Respite Care: A Break for Caregivers and Seniors

Caregiver and Senior (NIA)

Volunteer Caregivers Work 24/7 without Pay

No matter what our jobs are we all need to take a break. No one can go 24/7 without a rest. However, voluntary caregivers who work without pay 24/7, are usually family members of seniors suffering from dementia and Alzheimer’s. At present, Medicare will not pay for a senior to enter a short or long-term facility for memory loss. Only if the senior suffering with dementia needs to be hospitalized for any reason for up to three days, will Medicare pay for them to go to a care facility, but only for 100 days, so most of those suffering from Alzheimer’s and dementia are being cared for at home by a family member, either the spouse or one of the children. The majority of these caregivers are also seniors over age 60 and they have a high risk for getting ill themselves and sometimes pass away before their demented loved one does. However, there is a solution for them to get some rest and it came along with respite care.

Respite Care

In-home Care Services

Respite care is a chance for the overworked caregiver to get a break by being replaced by a professional or volunteer caregiver who will come in to watch over the demented senior in their own home. This can free the caregiver to find some time for chores, doctor’s appointments, shopping, relaxing with friends or a proper vacation.

Residential Care Facilities

The advantage, however, to going to a care facility is that it is also a kind of vacation for the demented senior to spend a few days, weeks or more in a warm supportive environment like the Royal Suites Healthcare and Rehabilitation in Galloway, New Jersey. Here they will be safe, properly looked after and able to participate in many of the recreational activities at the care facility. This gives the demented senior a chance to interact and socialize with other dementia people. Many seniors will respond well to a temporary change, possibly seeing it as a kind of hotel vacation. However, “fear of the new” is a common phobia among seniors with dementia and some will get upset at any change in their living arrangements, even if it is temporary. This kind of care-giving in a residential setting may be more expensive than bringing a substitute caregiver into the home.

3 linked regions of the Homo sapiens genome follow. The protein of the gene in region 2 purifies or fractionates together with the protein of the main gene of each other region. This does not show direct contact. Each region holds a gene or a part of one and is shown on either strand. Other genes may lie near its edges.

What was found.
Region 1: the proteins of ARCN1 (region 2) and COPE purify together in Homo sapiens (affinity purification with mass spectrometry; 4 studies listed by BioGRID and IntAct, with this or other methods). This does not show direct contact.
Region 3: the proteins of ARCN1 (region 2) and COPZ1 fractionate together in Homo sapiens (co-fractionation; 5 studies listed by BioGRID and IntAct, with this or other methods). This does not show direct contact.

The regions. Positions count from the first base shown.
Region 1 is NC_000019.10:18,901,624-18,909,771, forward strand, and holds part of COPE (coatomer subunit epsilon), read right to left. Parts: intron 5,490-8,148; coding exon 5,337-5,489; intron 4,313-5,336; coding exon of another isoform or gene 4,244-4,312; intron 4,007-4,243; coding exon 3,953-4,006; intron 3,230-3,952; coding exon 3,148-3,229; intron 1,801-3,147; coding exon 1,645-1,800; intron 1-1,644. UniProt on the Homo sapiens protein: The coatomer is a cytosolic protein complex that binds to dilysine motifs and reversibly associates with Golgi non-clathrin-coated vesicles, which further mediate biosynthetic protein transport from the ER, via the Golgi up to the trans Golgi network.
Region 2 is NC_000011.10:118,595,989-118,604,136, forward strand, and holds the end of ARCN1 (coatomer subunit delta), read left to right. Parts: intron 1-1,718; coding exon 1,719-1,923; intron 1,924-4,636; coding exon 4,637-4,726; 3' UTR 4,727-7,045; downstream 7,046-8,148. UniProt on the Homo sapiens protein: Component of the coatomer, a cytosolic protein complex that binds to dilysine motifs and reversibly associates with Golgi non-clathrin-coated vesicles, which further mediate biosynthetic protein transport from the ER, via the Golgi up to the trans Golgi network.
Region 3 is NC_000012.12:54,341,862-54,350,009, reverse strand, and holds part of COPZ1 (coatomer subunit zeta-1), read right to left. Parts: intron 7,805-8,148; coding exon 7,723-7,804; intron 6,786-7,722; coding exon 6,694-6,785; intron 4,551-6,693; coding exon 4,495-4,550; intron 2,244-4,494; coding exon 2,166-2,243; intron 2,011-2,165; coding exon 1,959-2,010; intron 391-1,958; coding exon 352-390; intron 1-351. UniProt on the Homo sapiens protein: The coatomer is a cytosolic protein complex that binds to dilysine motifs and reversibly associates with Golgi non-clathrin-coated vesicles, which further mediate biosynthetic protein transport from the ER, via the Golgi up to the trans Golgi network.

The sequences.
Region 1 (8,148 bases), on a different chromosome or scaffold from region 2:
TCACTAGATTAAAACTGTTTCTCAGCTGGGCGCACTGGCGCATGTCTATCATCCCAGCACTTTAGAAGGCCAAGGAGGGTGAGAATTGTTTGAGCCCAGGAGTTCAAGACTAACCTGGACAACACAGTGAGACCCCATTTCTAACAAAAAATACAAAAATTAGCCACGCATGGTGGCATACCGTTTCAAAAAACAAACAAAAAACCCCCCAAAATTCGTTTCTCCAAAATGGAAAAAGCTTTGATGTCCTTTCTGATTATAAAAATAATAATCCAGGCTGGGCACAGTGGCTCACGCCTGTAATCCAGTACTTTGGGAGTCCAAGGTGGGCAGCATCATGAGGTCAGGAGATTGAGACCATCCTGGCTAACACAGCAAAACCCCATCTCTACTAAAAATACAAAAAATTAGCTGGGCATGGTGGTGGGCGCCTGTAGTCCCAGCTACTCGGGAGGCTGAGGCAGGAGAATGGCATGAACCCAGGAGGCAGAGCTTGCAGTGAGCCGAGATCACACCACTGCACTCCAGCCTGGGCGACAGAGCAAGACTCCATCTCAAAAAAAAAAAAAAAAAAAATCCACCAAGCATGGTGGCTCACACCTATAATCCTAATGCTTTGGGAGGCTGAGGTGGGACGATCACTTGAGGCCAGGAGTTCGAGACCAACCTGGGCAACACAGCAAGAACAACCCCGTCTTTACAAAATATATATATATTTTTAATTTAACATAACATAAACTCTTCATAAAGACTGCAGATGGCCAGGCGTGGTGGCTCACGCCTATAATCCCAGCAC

Adult Day Care Centers

For caregivers who only need days off, but not nights, the demented senior can go to an adult day care center. Here they will be in a warm, safe environment with activities like music, art and other programs.

Help with Financing

Caregivers who need financial help to cover the costs of these kinds of respite solutions can contact the local Alzheimer’s Association branch to find out just what kind of assistance is available. They have a 24/7 Helpline: 1.800.272.3900 you can phone to find out how to contact your local chapter. The Alzheimer’s Association also has an online Alzheimer’s and Dementia Caregiver Center with many tools and advice for caregivers.

More financing information is available from the National Institute on Aging (NIA).


Sometimes caregivers, who are usually close family members, feel overwhelmed with guilt about getting respite care. They feel they should do everything themselves. However,  a Me Time movement for caregivers is to show that they also need time for themselves and should not feel guilty about it. Caregivers who fail to see this may end up suffering from “burn out” or may fall ill themselves.

Caregiver Stress, Burn Out

The Alzheimer’s Association has advice and resources to help caregivers who are suffering from stress and burnout.

Caregiver Depression

Sometimes a caregiver will fall into depression, which is a treatable, but serious medical disorder. The Alzheimer’s Association has a check list to see if a caregiver is showing symptoms of depression. The caregiver must seek medical help.


Respite care is so beneficial for both the caregiver and the cared for demented senior that all caregivers should be encouraged to take a break to find some time for themselves.


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